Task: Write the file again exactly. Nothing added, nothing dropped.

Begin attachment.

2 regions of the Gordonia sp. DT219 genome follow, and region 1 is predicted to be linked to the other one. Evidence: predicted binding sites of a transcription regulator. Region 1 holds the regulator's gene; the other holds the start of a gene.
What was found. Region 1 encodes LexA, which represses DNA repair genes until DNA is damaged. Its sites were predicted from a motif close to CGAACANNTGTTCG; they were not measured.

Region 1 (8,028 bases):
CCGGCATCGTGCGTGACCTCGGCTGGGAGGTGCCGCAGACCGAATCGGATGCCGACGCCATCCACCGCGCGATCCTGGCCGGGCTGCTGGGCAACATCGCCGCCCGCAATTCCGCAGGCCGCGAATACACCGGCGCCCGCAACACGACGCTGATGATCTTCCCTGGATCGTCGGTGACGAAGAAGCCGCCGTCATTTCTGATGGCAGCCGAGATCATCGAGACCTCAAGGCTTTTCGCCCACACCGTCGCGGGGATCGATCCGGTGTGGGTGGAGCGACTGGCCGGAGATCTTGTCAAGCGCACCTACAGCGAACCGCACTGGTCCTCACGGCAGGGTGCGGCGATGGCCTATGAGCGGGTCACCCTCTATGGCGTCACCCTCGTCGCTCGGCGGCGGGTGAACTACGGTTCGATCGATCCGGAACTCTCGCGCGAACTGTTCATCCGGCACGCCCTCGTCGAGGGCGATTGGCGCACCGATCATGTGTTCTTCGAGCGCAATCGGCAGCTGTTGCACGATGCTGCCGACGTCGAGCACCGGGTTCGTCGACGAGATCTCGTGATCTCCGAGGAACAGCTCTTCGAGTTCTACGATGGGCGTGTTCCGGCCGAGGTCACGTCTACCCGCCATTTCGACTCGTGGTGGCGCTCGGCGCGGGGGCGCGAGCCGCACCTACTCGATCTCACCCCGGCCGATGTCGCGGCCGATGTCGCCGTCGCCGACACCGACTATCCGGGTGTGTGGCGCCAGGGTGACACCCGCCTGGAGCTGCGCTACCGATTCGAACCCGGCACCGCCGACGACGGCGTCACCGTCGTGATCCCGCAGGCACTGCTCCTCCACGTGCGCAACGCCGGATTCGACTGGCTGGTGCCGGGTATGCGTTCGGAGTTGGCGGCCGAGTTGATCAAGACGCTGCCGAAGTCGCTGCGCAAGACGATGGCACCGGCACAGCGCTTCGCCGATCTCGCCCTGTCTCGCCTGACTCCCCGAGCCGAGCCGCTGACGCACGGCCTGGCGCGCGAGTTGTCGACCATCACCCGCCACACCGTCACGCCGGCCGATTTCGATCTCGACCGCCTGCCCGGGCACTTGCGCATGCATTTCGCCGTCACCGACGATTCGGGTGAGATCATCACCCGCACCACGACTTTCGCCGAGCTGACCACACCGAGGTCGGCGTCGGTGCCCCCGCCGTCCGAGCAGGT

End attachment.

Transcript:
2 regions of the Gordonia sp. DT219 genome follow, and region 1 is predicted to be linked to the other one. Evidence: predicted binding sites of a transcription regulator. Region 1 holds the regulator's gene; the other holds the start of a gene.
What was found. Region 1 encodes LexA, which represses DNA repair genes until DNA is damaged. Its sites were predicted from a motif close to CGAACANNTGTTCG; they were not measured.

Region 1 (8,028 bases):
CCGGCATCGTGCGTGACCTCGGCTGGGAGGTGCCGCAGACCGAATCGGATGCCGACGCCATCCACCGCGCGATCCTGGCCGGGCTGCTGGGCAACATCGCCGCCCGCAATTCCGCAGGCCGCGAATACACCGGCGCCCGCAACACGACGCTGATGATCTTCCCTGGATCGTCGGTGACGAAGAAGCCGCCGTCATTTCTGATGGCAGCCGAGATCATCGAGACCTCAAGGCTTTTCGCCCACACCGTCGCGGGGATCGATCCGGTGTGGGTGGAGCGACTGGCCGGAGATCTTGTCAAGCGCACCTACAGCGAACCGCACTGGTCCTCACGGCAGGGTGCGGCGATGGCCTATGAGCGGGTCACCCTCTATGGCGTCACCCTCGTCGCTCGGCGGCGGGTGAACTACGGTTCGATCGATCCGGAACTCTCGCGCGAACTGTTCATCCGGCACGCCCTCGTCGAGGGCGATTGGCGCACCGATCATGTGTTCTTCGAGCGCAATCGGCAGCTGTTGCACGATGCTGCCGACGTCGAGCACCGGGTTCGTCGACGAGATCTCGTGATCTCCGAGGAACAGCTCTTCGAGTTCTACGATGGGCGTGTTCCGGCCGAGGTCACGTCTACCCGCCATTTCGACTCGTGGTGGCGCTCGGCGCGGGGGCGCGAGCCGCACCTACTCGATCTCACCCCGGCCGATGTCGCGGCCGATGTCGCCGTCGCCGACACCGACTATCCGGGTGTGTGGCGCCAGGGTGACACCCGCCTGGAGCTGCGCTACCGATTCGAACCCGGCACCGCCGACGACGGCGTCACCGTCGTGATCCCGCAGGCACTGCTCCTCCACGTGCGCAACGCCGGATTCGACTGGCTGGTGCCGGGTATGCGTTCGGAGTTGGCGGCCGAGTTGATCAAGACGCTGCCGAAGTCGCTGCGCAAGACGATGGCACCGGCACAGCGCTTCGCCGATCTCGCCCTGTCTCGCCTGACTCCCCGAGCCGAGCCGCTGACGCACGGCCTGGCGCGCGAGTTGTCGACCATCACCCGCCACACCGTCACGCCGGCCGATTTCGATCTCGACCGCCTGCCCGGGCACTTGCGCATGCATTTCGCCGTCACCGACGATTCGGGTGAGATCATCACCCGCACCACGACTTTCGCCGAGCTGACCACACCGAGGTCGGCGTCGGTGCCCCCGCCGTCCGAGCAGGT